That’s true that some people start to call them as the ‘right’est one without even looking up at the core, in this Moslem’s case is the Qur’an. Me, personally will really apreciate the hadith, as long as it is in the same way and direction like in Holy Qur’an. But, for me, it seems nothing to me at the point where the hadith is contradictory with Qur’an. Since some of the hadiths are weak, and if we elaborate the anti-dogs hadith and Qur’an, its very clear to us that its contradictory, and I’ll absolutely go with the Qur’an. Because it doesnt make any sense that Holy Prophet will have such an act or saying that’s contradictory with the Words of God 🙂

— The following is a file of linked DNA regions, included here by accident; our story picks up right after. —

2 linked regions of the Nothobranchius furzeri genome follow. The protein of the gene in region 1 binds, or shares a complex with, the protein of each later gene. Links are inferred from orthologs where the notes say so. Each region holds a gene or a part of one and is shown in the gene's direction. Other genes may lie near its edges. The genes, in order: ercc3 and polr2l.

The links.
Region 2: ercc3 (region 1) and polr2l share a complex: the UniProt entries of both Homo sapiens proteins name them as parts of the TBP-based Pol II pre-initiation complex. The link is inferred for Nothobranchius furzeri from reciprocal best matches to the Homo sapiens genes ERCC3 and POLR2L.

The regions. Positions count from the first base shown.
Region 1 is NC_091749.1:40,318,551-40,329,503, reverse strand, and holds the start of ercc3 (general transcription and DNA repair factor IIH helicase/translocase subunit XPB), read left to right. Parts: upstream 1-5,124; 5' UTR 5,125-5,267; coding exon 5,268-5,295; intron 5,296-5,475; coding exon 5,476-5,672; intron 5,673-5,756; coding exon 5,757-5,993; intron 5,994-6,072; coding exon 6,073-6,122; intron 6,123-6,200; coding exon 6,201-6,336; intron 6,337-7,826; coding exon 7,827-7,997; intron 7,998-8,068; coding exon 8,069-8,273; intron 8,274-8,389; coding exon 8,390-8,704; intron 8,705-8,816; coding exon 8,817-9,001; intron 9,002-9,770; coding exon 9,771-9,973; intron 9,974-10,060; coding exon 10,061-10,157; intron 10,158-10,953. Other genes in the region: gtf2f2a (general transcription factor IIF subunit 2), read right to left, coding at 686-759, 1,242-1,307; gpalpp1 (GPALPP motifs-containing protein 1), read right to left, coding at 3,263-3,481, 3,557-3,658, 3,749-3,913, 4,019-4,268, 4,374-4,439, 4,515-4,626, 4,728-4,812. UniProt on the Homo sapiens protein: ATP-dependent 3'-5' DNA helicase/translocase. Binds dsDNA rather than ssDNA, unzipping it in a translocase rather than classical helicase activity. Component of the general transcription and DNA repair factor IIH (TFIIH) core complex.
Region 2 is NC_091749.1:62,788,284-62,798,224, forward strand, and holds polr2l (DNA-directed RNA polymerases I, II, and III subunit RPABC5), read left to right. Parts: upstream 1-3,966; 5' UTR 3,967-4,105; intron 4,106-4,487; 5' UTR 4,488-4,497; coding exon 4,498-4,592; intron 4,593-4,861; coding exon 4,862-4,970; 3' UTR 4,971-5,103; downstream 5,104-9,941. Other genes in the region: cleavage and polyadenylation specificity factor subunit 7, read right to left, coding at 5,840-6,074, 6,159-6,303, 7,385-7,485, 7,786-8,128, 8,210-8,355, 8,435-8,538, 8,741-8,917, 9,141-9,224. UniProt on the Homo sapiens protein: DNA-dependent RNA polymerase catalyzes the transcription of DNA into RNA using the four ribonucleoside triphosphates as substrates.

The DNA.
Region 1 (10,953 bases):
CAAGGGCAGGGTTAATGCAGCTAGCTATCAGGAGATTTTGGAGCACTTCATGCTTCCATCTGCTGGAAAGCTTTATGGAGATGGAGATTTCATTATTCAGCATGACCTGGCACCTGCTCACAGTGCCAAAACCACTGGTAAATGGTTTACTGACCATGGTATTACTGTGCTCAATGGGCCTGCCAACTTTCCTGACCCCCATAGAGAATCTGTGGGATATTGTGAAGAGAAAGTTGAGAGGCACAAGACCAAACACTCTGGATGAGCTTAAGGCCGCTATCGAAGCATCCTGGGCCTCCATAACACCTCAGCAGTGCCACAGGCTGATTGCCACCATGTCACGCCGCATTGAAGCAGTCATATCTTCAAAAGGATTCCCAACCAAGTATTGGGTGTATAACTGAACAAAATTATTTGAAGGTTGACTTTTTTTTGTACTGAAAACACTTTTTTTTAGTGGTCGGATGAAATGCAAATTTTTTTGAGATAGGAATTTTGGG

one thing for sure that I do truly believe is that the Holy Qur’an will stay unchanged till the end of the time, :), there will be no any addition nor reduction 🙂

    Nurria 🙂